Travel brings new experiences, new outlooks. I feel free and open to new ideas, as an artist and designer I use this basis from which your thoughts become ideas and finally inspirational designs and collections.
Life and death
Strong emotional experiences like life and death have had a profound effect on me. Losing my grandmother, who was one of my Icons, left me with a feeling “do not waste any time”, time is precious. I value life, and I create passionately.
Architecture, Art and Design in any form or shape
Art has always fascinated me. I like to go into a mind of a creator and see what others perhaps cannot see. I would not live in any of Gaudi’s famous apartments, but I can certainly spend hours walking through it, admiring the curves and atrium he used to create lights and colours.
Picasso is one my favourite artists along with Matisse. I like it’s moving away from the norms of general creativity… Painters like Jackson Pollock I find liberating; and our Indian painter Hussain famously started his journey as a carpenter to become a legend. He highlighted horses, which are one of my favourite animals, in a very modern way!
Salvador Dali has been one of greatest inspirations through school. His juxtaposition of what you see and what it is, completely enthralled and fascinated me. Each person’s perception plays such an important role. It is how I see life. I live life with passion.
Spirituality and astrology
Astrology is my little secret hobby and I am studying it. I did my dissertation and graduating collection in college on spirituality called “Spirituality: A Fashion Phenomenon”. I used natural paper in pure white and created areas where the chakras met to represent feeling and design. Baby pink for the heart chakra, yellow at the solar plexus and so on…
Body, mind and spirit connections have always been strong for me. Chakras, colours, alternative healing is something, I believe, will truly change the way we live our lives.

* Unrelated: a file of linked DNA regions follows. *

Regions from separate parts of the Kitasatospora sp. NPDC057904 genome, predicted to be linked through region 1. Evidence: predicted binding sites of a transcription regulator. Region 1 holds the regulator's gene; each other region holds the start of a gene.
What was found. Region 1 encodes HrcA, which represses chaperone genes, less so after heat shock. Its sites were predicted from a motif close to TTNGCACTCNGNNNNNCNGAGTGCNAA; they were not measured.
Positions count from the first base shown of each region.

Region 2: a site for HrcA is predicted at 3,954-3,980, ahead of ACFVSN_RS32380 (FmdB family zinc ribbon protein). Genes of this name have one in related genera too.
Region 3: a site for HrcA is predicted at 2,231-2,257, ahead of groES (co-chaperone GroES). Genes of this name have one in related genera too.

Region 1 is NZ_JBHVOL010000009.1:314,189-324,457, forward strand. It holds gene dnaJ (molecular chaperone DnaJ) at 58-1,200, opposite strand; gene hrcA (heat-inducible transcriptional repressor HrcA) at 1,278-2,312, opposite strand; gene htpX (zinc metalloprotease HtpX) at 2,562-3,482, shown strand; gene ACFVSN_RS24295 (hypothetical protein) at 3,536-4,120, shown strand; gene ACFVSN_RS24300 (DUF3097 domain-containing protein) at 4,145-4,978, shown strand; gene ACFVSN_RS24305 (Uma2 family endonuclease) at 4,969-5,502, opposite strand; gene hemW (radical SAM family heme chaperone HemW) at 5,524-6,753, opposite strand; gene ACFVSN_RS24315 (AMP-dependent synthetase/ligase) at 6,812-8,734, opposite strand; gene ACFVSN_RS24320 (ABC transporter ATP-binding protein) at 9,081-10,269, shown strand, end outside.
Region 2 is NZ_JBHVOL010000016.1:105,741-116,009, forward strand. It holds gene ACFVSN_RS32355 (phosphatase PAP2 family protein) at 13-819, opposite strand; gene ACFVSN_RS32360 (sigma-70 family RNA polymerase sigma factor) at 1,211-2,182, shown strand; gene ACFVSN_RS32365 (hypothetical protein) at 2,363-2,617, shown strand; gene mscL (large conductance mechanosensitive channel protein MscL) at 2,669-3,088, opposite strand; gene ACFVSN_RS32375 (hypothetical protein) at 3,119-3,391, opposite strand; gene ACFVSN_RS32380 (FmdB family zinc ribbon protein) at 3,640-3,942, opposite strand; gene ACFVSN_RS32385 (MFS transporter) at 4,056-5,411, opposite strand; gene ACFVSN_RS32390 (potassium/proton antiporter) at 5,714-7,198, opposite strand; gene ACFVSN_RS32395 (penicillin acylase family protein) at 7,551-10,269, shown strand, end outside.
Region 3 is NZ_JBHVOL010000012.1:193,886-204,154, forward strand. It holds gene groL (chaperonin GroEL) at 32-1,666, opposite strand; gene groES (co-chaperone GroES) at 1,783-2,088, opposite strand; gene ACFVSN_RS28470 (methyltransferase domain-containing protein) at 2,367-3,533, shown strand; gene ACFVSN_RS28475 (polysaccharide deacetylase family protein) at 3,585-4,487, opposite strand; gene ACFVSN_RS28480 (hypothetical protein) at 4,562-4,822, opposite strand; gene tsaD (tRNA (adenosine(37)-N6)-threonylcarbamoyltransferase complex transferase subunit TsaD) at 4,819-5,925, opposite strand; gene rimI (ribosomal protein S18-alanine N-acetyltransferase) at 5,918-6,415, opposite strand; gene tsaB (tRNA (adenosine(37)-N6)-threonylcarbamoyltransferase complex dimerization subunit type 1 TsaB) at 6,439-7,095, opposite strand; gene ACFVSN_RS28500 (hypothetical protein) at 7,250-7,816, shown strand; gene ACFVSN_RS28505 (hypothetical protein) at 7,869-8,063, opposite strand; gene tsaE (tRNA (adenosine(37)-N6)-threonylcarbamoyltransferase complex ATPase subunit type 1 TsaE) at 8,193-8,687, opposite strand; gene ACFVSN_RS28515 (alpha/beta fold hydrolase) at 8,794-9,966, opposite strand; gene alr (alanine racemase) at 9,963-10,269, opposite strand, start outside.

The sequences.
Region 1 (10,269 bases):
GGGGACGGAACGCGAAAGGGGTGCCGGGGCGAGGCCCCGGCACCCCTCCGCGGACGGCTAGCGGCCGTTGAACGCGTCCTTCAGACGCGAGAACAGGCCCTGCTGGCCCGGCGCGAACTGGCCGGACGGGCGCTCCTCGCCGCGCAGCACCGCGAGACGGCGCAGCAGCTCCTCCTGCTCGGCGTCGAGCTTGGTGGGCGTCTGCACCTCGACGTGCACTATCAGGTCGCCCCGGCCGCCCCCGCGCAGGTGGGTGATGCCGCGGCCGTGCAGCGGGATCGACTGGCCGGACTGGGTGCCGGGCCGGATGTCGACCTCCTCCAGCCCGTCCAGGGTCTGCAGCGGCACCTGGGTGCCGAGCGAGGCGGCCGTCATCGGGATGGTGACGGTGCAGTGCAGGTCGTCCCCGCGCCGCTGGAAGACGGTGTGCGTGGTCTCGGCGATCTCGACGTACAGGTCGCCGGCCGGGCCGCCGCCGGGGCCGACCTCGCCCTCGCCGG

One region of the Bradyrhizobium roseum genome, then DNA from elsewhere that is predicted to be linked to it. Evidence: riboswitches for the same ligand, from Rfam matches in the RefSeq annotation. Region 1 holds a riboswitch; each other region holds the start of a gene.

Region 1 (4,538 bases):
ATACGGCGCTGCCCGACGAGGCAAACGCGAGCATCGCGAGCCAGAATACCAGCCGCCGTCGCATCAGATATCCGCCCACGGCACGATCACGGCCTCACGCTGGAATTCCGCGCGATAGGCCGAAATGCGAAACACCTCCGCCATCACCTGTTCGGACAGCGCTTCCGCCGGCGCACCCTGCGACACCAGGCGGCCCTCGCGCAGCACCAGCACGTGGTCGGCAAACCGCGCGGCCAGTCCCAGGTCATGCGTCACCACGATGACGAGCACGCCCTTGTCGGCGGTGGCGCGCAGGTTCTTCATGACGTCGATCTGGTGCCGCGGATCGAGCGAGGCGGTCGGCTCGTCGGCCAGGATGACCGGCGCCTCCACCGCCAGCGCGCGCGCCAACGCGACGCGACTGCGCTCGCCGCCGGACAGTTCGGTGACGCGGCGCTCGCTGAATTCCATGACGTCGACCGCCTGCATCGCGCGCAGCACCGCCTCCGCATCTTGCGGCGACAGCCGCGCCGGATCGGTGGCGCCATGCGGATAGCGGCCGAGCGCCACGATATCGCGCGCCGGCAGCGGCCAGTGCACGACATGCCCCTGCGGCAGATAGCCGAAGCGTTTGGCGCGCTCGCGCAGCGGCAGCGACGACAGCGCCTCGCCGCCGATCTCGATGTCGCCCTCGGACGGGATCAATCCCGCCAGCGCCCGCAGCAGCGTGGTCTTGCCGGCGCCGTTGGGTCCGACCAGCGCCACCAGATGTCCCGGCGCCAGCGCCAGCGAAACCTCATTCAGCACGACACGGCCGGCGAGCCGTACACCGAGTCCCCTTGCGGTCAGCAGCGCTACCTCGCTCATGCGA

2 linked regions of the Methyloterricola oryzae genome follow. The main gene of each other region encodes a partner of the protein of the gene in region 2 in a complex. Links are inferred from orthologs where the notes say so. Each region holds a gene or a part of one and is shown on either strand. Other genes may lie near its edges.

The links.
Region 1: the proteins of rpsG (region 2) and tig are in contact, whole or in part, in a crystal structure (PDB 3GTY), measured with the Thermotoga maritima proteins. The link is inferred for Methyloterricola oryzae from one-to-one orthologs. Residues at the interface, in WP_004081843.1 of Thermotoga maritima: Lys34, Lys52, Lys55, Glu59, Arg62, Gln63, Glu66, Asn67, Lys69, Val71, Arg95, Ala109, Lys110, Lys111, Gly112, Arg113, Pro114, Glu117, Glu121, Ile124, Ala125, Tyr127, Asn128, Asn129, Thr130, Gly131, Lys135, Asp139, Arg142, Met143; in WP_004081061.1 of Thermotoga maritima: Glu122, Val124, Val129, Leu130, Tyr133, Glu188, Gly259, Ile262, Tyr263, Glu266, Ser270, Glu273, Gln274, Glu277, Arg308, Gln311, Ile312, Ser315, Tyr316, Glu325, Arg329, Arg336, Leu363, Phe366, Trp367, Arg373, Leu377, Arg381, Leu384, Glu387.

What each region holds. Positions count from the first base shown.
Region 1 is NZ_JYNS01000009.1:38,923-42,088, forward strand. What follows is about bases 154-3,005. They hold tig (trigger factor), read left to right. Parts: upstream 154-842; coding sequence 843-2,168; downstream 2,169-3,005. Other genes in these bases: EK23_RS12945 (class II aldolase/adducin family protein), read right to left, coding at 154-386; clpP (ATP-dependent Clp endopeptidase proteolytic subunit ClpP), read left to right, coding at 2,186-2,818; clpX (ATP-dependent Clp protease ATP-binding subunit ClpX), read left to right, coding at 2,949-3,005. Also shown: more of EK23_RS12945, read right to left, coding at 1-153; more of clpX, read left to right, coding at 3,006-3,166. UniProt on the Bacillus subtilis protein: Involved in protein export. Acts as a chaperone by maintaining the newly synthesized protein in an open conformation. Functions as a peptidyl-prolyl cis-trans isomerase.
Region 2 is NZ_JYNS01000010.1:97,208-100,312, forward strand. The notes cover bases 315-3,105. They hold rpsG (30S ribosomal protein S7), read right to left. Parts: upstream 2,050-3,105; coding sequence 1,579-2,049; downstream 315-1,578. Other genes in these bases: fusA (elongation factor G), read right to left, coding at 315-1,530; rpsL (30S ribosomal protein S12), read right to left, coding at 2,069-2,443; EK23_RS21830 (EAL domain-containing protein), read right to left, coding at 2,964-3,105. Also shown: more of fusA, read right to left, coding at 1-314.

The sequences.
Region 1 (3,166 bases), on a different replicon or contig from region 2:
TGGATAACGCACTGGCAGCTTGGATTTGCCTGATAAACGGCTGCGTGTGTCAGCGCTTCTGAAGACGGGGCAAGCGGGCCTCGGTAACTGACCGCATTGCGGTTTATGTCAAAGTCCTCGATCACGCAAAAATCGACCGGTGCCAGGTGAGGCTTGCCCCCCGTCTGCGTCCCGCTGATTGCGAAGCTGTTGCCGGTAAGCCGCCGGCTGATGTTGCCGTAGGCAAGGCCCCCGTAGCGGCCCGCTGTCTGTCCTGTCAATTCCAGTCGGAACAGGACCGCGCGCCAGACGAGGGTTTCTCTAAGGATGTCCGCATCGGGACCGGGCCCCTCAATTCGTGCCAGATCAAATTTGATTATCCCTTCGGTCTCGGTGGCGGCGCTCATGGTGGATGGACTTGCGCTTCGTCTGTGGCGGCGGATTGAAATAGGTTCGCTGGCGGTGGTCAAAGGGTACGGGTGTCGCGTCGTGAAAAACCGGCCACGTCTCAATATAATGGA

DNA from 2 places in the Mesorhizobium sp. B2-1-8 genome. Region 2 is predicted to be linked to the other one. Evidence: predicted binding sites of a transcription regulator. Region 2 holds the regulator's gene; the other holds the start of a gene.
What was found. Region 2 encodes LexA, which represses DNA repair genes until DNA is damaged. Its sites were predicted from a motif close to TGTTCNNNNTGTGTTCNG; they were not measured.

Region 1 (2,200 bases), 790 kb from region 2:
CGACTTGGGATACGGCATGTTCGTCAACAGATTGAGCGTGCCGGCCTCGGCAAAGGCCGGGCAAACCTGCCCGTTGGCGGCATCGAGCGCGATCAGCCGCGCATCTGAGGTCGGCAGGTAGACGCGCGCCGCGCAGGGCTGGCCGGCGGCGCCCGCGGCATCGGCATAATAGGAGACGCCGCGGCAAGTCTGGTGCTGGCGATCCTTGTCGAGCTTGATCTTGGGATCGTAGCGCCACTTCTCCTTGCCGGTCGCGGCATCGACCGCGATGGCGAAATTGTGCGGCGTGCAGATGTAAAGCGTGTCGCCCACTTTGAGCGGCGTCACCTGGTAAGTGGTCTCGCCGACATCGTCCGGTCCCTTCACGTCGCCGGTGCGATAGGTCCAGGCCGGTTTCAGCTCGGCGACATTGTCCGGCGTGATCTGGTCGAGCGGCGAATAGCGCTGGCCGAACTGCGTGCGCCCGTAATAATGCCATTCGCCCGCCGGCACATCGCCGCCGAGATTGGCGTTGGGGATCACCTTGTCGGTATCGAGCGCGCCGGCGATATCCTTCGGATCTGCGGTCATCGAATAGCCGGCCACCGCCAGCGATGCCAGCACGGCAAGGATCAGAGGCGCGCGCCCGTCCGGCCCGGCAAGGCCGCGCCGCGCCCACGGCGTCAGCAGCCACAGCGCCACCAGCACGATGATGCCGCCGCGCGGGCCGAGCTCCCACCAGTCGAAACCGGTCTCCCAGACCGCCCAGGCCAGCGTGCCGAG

Astrology gives me insights into a person’s character, complexities and karmas. This intrigues me, inspires me to know more. Meditation and yoga open your mind and create a fierce force of creativity. When I’m in this space, I can feel my creativity flow effortlessly.
I love all animals, but dogs and horses are being my absolute favourite. Dogs show love, loyalty and gratefulness like no others. Horses … their spirit is their greatest gift. I have grown up surrounded by horses and this has shown me what magnificent creatures they are. They give with their hearts and their magnificence is all encompassing. They are one of the noblest animals. We humans have much to learn from their integrity and strength.
- Where do you think does the Indian fashion industry stand in the international fashion world?
- I feel that the Indian Fashion Industry has come a long way
Manish Arora, who is revered for his quirky designs in Paris; Tarun Thaliani, who revolutionised and made fashion more commercial, his draping and sensibilities are legendary; Sabyasachi Mukherjee is one if my all-time favourite and I believe he is not just a designer but truly an artist; Priyadarshani Rao is brilliant with her cuts, drapes and fabrics; I admire Rahul Mishra’s work and the way he brought block printing to the forefront of the Industry.
I do feel other countries are still ahead of India in cuts styles and freedom to explore designs and concepts. However, no one can take away what India has to offer in terms of fabric textiles and embroidery. Every region has its own speciality and hundreds of years of knowledge passed from one generation to the next. The sari, my favourite Indian garment, can be worn in 63 different ways. Traditional embroidery in forms of chikankari is simply stunning. Abu Sandeep have capitalised in it in early days. Over time we are developing a modern mix of embellishment. Like I have used leather to create perfect geometry along with standing up burgers to give it 3-dimensional look. Using India’s handwork magic we should create something modern for today’s woman! Our silk, khaki woven and traditional prints from all over India is overwhelming. I feel even a lifetime is not enough to know and learn about it all.